[OpenAFS] Re: [OpenAFS-devel] 1.6 and post-1.6 OpenAFS branch management and schedule

Russ Allbery rra@stanford.edu
Thu, 17 Jun 2010 16:00:44 -0700

Simon Wilkinson <sxw@inf.ed.ac.uk> writes:
> On 17 Jun 2010, at 21:40, Russ Allbery wrote:

>> There is that.  I intend to ship with DAFS enabled for Debian, but the
>> Debian packages have always taken a fairly aggressive approach to
>> enabling features.  (They have had supergroups enabled for quite some
>> time, for example, and also enable UNIX domain sockets for fssync, and
>> I intend to enable disconnected as well.)

> This is one of the many problems with having too many knobs that can be
> twiddled. There is no longer "OpenAFS" - you end up with "Debian's build
> of OpenAFS" which behaves in a completely different way to "the RPMS on
> the OpenAFS website", which use completely different paths from "the
> RPMFusion RPMS", which behave differently again to "the Solaris tarball"
> and so on. If you're a new user to OpenAFS, how on earth do you work out
> which set of settings you should be using? Do you know that you're using
> the Demand Attach Fileserver, or whether your package is build with
> Transarc paths, or what the difference between inode and namei is? At
> some point, you'll just give up in disgust.

I agree with the general problem, although I'll note that in the specific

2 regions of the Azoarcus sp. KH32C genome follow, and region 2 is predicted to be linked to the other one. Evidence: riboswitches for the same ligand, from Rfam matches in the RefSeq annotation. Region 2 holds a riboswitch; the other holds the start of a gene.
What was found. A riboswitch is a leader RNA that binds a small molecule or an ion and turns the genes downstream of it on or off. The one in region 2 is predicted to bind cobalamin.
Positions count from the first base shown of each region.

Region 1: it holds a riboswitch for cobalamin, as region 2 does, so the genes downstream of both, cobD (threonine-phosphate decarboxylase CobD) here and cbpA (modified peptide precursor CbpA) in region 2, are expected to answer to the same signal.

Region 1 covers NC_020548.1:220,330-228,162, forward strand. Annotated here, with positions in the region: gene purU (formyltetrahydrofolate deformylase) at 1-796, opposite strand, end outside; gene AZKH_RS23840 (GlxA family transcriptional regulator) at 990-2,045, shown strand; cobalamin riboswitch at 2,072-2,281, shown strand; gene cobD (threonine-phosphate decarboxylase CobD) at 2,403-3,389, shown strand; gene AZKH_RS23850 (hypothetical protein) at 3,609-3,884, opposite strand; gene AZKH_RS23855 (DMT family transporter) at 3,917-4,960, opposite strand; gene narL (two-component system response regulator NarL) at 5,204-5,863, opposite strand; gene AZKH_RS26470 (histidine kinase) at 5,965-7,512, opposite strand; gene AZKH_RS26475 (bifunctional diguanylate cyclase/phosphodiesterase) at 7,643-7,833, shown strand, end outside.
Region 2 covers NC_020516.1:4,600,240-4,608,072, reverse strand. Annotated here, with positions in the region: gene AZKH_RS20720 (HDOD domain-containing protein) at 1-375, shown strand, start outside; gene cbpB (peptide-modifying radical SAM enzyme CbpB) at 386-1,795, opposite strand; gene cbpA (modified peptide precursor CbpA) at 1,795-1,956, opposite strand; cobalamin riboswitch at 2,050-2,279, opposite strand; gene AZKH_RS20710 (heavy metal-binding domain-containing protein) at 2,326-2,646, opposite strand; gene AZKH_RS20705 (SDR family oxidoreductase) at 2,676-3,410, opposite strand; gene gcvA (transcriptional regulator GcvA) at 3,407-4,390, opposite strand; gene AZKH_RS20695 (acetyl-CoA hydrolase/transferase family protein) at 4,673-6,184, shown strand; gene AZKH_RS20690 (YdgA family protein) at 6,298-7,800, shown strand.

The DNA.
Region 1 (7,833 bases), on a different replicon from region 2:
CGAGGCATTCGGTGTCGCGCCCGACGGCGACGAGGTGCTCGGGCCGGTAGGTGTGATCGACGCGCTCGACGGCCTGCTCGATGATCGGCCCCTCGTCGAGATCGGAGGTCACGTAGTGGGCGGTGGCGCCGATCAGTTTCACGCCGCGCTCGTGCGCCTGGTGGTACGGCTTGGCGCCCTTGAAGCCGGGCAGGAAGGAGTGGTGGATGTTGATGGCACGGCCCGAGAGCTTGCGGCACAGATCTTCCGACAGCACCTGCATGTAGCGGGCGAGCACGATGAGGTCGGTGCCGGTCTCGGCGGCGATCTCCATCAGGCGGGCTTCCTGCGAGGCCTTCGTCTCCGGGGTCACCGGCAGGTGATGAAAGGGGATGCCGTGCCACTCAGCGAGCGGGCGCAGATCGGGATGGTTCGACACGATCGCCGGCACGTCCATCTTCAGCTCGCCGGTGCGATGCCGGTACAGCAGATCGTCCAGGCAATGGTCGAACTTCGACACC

case of the Debian package, there is a standard location for such
documentation for Debian packages and that location contains comprehensive
documentation of exactly which features are enabled in Debian and where
the files are installed.

> I'd really like us to standardise on a _small_ (ideally one) set of
> supported configurations which we suggest for each release - and for the
> binary packages that we point users at to use that set of configurations
> across all platforms. It's the only way that we're ever going to manage
> to produce a coherent documentation set, to provide meaningful advice on
> lists and in chatrooms, and in general, retain our sanity.

I definitely agree that this is where we should go.  I don't think we're
quite ready to be there right now, unless you feel that we should enable
supergroups by default.  :)  (I can't reasonably turn it off in the Debian
packages, where it's been enabled for quite some time, without causing
obvious serious problems.)

> If we believe the demand attach is ready then, IMO, it shouldn't be
> hidden behind a configuration switch. If it is, I doubt it will see much
> more use than it does at present.

I'm fairly sure that it will see at least somewhat more use than it does
at present, since I know there are several sites who have been waiting for
the 1.6 release to enable it and start using it in production.  But I
agree with your general concern.

> My current feeling is that it would be great if we could ship both
> fileservers, side by side, with different executable names - but I
> haven't looked at any of the code to see how complex this would be to
> achieve.

I could do that in the Debian packages; it just means building the source
code twice and creating two different binary packages, which is something
that I've done before for other packages and which isn't particularly hard
(just kind of tedious to set up the first time).

Russ Allbery (rra@stanford.edu)             <http://www.eyrie.org/~eagle/>